All Saints' Austin
“I just kept saying yes. The girls would bring an idea, and I’d say, ‘Ok, we can figure out how to make this work.’”
All Saints’ Austin has a long history of saying “yes.” 120 years ago, the second bishop of the Diocese of Texas, George Kinsolving, first said “yes” to the idea of a girls’ school on a plot land in the northwest corner of the University of Texas. The school didn’t last very long and instead became a dormitory to house female UT students. The school chapel became All Saints’ Episcopal Church.
More recently, All Saints’ said “yes” to Micah 6, an ecumenical consortium of university area churches that share ministry, particularly ministries serving homeless youth and the young adult street population of Austin.
Parishioner Kelly Barnhill said “yes” and began cooking at a Sunday shelter hosted by Micah 6. She’s a nutritionist and discovered that, after spending her days telling people what they shouldn’t eat, serving meals as a volunteer restored her own relationship with food. She was able to reclaim a sense community built around a shared table.
But the young women in the group Kelly served had an idea. They came to her and said, “We love the food you are bringing, but can you teach us to cook?” In talking to the women, Kelly and the other volunteers realized that many of the youth who were raised in foster care had only limited access to kitchens or opportunities to learn to cook for themselves. This posed a particular challenge over the weekends, Kelly learned, because there were very few safe places for people living on the streets to get a meal between Thursday evening and Saturday afternoon. And so, Home Cooked Fridays was born.
All Saints' Austin: Home Cooked Fridays
Father Mike Adams, the Rector of All Saints, says that Home Cooked Fridays, “…embodies the sacramental act of building community around a meal, regardless of whether it’s explicitly in a worship service. The diversity around the table is amazing, a diversity of people who would never walk in the church door on Sundays.”
The young women who first asked Kelly to help them learn to cook continue to be a part of Home Cooked Fridays, often standing at the door greeting guests, demonstrating a strong sense of ownership of the program. Some of the women participated in a program that Kelly initiated to enable them to get food handlers’ licenses, thinking that this certification might provide enhanced employment opportunities. But like the bishop’s girls’ school, the idea of working in the food industry never really took hold. The young women decided they’d rather cook and serve for their families and their street community.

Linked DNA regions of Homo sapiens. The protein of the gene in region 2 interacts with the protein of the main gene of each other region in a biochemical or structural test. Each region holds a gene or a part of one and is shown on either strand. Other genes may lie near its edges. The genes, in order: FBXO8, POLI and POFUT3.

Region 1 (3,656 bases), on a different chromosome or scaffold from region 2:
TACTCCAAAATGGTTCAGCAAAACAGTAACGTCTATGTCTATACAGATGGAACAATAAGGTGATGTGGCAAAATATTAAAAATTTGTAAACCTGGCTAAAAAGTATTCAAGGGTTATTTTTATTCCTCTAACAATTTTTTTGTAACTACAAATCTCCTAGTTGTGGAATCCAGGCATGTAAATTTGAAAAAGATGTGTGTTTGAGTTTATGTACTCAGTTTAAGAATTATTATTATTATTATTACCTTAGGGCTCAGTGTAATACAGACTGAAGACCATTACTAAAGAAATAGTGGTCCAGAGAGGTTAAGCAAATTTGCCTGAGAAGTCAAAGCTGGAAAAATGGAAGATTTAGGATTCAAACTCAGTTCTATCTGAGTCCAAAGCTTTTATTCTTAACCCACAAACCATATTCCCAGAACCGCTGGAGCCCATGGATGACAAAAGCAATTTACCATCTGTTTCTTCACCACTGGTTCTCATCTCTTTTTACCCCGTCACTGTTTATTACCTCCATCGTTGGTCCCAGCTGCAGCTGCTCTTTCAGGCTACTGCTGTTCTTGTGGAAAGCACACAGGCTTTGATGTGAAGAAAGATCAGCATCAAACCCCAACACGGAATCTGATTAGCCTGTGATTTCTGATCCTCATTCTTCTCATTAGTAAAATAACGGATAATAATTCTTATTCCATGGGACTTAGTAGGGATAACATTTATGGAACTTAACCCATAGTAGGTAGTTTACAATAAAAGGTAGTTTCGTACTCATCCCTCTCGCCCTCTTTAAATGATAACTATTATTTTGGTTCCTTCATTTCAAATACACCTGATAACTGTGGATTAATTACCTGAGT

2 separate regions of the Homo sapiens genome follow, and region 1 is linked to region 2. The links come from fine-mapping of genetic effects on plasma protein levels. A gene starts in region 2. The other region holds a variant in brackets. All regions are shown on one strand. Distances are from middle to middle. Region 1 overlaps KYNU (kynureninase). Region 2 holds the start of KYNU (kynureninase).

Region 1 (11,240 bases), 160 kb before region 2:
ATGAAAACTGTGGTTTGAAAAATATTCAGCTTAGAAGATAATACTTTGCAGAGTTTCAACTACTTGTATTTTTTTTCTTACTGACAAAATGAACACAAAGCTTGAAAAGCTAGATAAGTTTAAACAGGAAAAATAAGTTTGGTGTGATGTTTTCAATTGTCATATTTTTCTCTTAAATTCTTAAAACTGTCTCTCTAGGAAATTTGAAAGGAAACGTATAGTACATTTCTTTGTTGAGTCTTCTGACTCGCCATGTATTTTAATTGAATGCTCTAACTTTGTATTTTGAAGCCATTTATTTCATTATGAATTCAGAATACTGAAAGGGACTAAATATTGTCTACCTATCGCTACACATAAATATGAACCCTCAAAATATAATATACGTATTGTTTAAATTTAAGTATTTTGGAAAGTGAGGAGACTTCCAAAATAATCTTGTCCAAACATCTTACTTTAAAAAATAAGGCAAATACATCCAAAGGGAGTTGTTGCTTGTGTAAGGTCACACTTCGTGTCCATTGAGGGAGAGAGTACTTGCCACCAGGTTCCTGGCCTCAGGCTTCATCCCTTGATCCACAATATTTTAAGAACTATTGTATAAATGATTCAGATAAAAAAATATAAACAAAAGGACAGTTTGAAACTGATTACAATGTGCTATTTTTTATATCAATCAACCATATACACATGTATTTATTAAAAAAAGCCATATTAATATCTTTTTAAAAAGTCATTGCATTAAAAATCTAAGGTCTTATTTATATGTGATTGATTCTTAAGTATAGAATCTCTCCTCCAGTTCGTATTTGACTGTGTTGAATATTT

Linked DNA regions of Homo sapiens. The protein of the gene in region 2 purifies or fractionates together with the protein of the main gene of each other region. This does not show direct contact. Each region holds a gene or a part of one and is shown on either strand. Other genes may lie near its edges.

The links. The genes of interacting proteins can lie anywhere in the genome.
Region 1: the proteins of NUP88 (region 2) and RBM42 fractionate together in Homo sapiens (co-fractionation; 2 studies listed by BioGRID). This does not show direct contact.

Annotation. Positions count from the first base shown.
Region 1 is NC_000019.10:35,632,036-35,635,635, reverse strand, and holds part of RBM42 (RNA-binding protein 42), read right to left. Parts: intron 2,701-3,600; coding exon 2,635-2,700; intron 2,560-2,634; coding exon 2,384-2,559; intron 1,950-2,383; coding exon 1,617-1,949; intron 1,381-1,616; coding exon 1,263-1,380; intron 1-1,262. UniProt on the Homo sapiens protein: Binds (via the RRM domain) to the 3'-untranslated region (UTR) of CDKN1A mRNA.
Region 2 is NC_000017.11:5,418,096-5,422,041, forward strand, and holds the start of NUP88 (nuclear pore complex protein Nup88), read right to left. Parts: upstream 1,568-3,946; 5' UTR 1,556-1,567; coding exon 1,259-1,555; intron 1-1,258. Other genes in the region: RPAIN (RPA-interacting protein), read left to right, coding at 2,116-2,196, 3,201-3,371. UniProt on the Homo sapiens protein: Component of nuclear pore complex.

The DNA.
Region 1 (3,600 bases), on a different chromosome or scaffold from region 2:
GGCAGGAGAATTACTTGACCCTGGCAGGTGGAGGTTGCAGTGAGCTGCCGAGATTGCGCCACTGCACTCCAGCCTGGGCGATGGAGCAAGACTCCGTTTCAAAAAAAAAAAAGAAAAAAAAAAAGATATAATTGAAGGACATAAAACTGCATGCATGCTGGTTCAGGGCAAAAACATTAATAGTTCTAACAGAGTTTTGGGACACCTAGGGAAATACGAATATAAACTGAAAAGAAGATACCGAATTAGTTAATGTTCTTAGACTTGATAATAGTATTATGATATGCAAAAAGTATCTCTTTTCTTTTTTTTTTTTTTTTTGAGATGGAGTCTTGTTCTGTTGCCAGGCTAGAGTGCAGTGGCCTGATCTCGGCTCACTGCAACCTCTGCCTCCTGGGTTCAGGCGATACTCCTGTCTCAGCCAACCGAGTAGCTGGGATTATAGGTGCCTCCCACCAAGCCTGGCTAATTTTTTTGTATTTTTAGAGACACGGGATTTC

But other ideas did spring up and take root as part of Home Cooked Fridays, and Kelly and the volunteer team remain open and wiling to say yes to “whatever works.” The food they serve comes primarily from recovery work with local restaurants, and grocery stores like Trader Joes and Whole Foods, relationships that have evolved over time. As a nutritionist, Kelly is very intentional in providing high quality, healthy food. Food waste is composted, the result of a suggestion by an intern serving the program. She took on the challenge of implementing a composting process and within two weeks, Home Cooked Fridays was composting.
Crucial to the ongoing growth and sustainability of Home Cooked Fridays has been the growing relationship with the Johnson Center, Kelly’s employer. Their mission is children’s health and development, and they saw the work Kelly was doing with Home Cooked Fridays as a natural outgrowth of her professional responsibilities. The center said “yes” to a proposal that allows Kelly to dedicate eight working hours a week to Home Cooked Fridays; and the Johnson Center has also provided and managed interns who have been instrumental.
All Saints' Austin: More Home Cooked Fridays
For churches thinking about starting this kind of ministry, a willingness to be open to new possibilities and partnerships is crucial. Allowing a program to grow organically, based on the interests, abilities, and vocational gifts of participants is the best way to evolve. And of course, being willing to say “yes!”
Speaking of saying “yes,” All Saints’ Austin is a new member of EPN! Fr. Mike decided to join at the suggestion of a parishioner who is a fund development professional for the Seminary of the Southwest. He attended a few EPN conferences as a seminary representative but came back to All Saints’ with invaluable suggestions as how to utilize the church’s endowment, and ideas to improve overall stewardship. EPN is thrilled to welcome All Saints’!